Dear Cassie: What are the grounds for an annulment, as opposed to a divorce, in New Jersey?


Dear M.M.:  

Annulments (also known as “judgments of nullity”) can be granted for the following reasons:

  • Either of the parties is already married at the time of the marriage.
  • The parties are related, i.e., they are within the degrees prohibited by law. 
  • The marriage cannot be consummated (As set forth in the annulment statute, N.J.S.A. 2A:34-1, “The parties, or either of them, were at the time of marriage physically and incurably impotent, provided the party making the application shall have been ignorant of such impotency or incapability at the time of the marriage, and has not subsequently ratified the marriage.”)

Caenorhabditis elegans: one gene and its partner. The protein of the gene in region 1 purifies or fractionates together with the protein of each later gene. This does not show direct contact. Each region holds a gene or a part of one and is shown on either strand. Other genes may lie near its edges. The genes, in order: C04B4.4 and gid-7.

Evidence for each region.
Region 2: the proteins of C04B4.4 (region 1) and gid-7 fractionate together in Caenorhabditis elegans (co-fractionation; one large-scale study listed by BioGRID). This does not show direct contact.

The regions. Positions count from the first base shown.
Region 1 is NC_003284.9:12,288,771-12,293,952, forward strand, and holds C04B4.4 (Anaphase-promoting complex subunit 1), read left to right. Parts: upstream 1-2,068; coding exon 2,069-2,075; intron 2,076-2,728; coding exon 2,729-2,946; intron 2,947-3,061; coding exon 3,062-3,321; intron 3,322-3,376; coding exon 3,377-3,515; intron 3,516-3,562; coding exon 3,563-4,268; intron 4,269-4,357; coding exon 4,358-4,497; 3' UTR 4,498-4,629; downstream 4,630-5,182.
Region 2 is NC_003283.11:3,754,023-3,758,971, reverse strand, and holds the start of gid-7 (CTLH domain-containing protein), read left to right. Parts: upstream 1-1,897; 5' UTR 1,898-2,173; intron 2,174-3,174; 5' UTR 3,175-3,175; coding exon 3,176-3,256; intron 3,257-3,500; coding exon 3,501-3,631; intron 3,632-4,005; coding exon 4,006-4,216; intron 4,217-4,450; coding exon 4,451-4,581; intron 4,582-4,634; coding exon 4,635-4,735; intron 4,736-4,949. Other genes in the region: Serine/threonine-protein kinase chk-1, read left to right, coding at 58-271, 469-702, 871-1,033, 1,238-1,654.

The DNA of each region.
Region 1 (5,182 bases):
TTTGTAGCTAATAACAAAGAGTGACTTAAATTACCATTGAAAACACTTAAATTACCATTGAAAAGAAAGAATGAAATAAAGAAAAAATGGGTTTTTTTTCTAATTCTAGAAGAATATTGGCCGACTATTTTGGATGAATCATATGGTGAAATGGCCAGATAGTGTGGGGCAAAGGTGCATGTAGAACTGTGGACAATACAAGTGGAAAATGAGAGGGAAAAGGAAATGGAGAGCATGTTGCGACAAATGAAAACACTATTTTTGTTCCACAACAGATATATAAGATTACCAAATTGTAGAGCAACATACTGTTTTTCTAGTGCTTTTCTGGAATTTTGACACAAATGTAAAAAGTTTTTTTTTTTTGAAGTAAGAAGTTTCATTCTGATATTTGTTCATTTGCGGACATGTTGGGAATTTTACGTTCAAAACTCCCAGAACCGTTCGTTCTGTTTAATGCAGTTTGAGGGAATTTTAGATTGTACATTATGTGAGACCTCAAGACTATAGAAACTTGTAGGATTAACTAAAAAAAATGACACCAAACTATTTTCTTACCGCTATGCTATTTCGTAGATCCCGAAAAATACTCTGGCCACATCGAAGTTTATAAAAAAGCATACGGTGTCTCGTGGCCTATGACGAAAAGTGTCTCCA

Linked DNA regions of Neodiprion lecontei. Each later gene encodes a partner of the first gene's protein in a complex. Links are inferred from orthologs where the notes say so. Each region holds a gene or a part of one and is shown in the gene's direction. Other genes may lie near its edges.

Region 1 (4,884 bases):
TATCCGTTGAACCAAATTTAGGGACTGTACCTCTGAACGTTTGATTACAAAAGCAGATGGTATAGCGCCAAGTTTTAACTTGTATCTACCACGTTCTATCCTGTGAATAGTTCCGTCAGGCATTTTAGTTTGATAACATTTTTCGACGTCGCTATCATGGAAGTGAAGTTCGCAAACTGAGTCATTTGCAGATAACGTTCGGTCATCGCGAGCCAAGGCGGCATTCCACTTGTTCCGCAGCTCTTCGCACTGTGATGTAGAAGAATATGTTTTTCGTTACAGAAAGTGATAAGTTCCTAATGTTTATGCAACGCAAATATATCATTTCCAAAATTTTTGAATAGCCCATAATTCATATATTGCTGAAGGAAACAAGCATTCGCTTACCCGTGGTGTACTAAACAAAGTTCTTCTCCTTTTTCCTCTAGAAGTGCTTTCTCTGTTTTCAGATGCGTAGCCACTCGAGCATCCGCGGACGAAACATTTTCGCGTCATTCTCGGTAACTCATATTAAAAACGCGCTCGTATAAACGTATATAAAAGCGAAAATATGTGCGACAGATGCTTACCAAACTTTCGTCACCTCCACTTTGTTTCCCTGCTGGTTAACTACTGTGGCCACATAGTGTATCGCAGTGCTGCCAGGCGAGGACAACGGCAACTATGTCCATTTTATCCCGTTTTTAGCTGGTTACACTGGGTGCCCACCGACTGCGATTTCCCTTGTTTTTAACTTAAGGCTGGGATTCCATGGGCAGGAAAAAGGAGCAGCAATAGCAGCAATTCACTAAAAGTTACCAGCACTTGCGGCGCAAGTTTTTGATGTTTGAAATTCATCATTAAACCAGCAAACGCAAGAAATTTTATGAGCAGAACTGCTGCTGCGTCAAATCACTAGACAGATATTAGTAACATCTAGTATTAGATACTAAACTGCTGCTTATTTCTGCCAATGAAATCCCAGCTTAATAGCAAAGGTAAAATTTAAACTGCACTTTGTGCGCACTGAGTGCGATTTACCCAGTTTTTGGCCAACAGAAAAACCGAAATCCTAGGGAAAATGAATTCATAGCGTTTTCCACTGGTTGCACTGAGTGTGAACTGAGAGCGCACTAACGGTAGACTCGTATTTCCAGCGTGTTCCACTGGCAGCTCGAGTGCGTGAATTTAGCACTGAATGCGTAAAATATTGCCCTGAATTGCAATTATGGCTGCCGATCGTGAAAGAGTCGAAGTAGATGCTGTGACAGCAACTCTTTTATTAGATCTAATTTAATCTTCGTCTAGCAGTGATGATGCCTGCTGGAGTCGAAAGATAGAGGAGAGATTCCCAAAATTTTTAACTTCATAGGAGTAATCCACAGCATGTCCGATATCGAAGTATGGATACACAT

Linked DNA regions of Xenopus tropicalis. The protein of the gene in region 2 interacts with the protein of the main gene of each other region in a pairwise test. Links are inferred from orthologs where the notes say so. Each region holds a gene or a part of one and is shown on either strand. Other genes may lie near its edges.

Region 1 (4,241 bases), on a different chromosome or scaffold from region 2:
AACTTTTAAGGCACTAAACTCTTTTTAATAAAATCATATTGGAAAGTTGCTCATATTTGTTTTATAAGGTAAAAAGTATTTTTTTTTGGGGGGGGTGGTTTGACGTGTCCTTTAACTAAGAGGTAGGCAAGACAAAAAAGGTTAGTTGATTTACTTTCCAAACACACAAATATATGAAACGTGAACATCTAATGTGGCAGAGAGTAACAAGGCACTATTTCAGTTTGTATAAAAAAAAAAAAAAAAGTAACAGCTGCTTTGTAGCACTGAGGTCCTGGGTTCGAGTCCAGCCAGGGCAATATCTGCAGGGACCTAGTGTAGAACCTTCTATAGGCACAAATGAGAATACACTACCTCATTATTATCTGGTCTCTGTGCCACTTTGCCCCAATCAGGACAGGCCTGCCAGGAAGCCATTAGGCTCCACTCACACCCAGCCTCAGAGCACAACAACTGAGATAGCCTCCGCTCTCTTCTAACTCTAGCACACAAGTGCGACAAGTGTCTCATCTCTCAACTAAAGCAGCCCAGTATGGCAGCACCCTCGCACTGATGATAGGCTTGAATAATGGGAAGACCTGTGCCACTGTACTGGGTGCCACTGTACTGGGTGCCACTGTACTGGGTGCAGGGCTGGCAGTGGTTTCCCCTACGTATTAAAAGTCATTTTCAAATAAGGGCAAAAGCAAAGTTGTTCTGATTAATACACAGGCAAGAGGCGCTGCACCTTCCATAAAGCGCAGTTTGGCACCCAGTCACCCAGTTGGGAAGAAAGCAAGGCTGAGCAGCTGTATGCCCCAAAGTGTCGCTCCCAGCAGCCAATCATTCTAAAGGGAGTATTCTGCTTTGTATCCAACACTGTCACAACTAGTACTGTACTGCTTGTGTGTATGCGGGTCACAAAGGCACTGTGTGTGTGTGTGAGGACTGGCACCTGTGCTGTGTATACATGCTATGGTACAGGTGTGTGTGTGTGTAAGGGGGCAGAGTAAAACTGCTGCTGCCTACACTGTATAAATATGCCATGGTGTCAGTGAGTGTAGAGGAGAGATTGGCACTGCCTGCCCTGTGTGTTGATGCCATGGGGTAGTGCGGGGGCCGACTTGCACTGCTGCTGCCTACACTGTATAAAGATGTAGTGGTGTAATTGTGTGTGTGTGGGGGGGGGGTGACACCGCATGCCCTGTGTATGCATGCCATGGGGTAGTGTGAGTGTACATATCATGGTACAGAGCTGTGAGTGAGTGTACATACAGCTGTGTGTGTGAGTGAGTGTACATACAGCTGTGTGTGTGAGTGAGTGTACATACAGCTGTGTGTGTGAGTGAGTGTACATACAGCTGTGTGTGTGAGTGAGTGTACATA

• Either or both of the parties are not competent to marry, or were under duress to get married, or were defrauded “as to the essentials of marriage.”  In this case, the complaining party cannot have subsequently “ratified” the marriage by failing to take immediate steps to separate.   
  • A spouse was under the age of 18 at the time of the marriage.  

In contrast to divorce, an annulment renders the marriage void.  In that event, no alimony or equitable distribution can be ordered.  

However, because of the extremely narrow grounds under which an annulment can be sought, annulments are extremely rare events.  As with divorce matters, annulments can be contested by the responding party.  

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Cassie Murphy is a divorce and family law Partner with the Law Offices of Paone, Zaleski & Murphy, with offices in Red Bank and Woodbridge.